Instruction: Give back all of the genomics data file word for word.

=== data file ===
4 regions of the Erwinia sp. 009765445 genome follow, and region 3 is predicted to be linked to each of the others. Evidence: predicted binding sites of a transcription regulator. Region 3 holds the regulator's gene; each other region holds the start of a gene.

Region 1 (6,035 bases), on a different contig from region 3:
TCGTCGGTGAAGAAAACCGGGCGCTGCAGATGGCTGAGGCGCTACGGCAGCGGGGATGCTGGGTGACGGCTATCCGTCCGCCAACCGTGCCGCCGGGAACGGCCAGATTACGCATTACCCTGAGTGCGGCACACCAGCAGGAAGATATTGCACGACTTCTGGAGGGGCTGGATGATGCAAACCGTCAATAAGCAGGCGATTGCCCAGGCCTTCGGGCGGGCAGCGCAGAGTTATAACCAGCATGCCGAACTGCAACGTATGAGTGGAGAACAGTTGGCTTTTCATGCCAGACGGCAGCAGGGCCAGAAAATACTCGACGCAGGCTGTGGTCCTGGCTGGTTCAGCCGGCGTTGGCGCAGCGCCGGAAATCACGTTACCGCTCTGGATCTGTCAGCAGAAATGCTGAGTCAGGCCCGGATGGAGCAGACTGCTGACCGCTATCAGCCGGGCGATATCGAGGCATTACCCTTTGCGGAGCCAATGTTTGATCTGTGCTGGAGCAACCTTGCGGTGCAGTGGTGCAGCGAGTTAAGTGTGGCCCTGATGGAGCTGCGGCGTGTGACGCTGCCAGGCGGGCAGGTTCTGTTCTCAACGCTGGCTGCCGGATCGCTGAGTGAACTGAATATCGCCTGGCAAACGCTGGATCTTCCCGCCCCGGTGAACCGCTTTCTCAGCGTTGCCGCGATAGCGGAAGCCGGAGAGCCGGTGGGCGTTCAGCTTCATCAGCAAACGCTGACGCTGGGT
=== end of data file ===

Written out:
4 regions of the Erwinia sp. 009765445 genome follow, and region 3 is predicted to be linked to each of the others. Evidence: predicted binding sites of a transcription regulator. Region 3 holds the regulator's gene; each other region holds the start of a gene.

Region 1 (6,035 bases), on a different contig from region 3:
TCGTCGGTGAAGAAAACCGGGCGCTGCAGATGGCTGAGGCGCTACGGCAGCGGGGATGCTGGGTGACGGCTATCCGTCCGCCAACCGTGCCGCCGGGAACGGCCAGATTACGCATTACCCTGAGTGCGGCACACCAGCAGGAAGATATTGCACGACTTCTGGAGGGGCTGGATGATGCAAACCGTCAATAAGCAGGCGATTGCCCAGGCCTTCGGGCGGGCAGCGCAGAGTTATAACCAGCATGCCGAACTGCAACGTATGAGTGGAGAACAGTTGGCTTTTCATGCCAGACGGCAGCAGGGCCAGAAAATACTCGACGCAGGCTGTGGTCCTGGCTGGTTCAGCCGGCGTTGGCGCAGCGCCGGAAATCACGTTACCGCTCTGGATCTGTCAGCAGAAATGCTGAGTCAGGCCCGGATGGAGCAGACTGCTGACCGCTATCAGCCGGGCGATATCGAGGCATTACCCTTTGCGGAGCCAATGTTTGATCTGTGCTGGAGCAACCTTGCGGTGCAGTGGTGCAGCGAGTTAAGTGTGGCCCTGATGGAGCTGCGGCGTGTGACGCTGCCAGGCGGGCAGGTTCTGTTCTCAACGCTGGCTGCCGGATCGCTGAGTGAACTGAATATCGCCTGGCAAACGCTGGATCTTCCCGCCCCGGTGAACCGCTTTCTCAGCGTTGCCGCGATAGCGGAAGCCGGAGAGCCGGTGGGCGTTCAGCTTCATCAGCAAACGCTGACGCTGGGT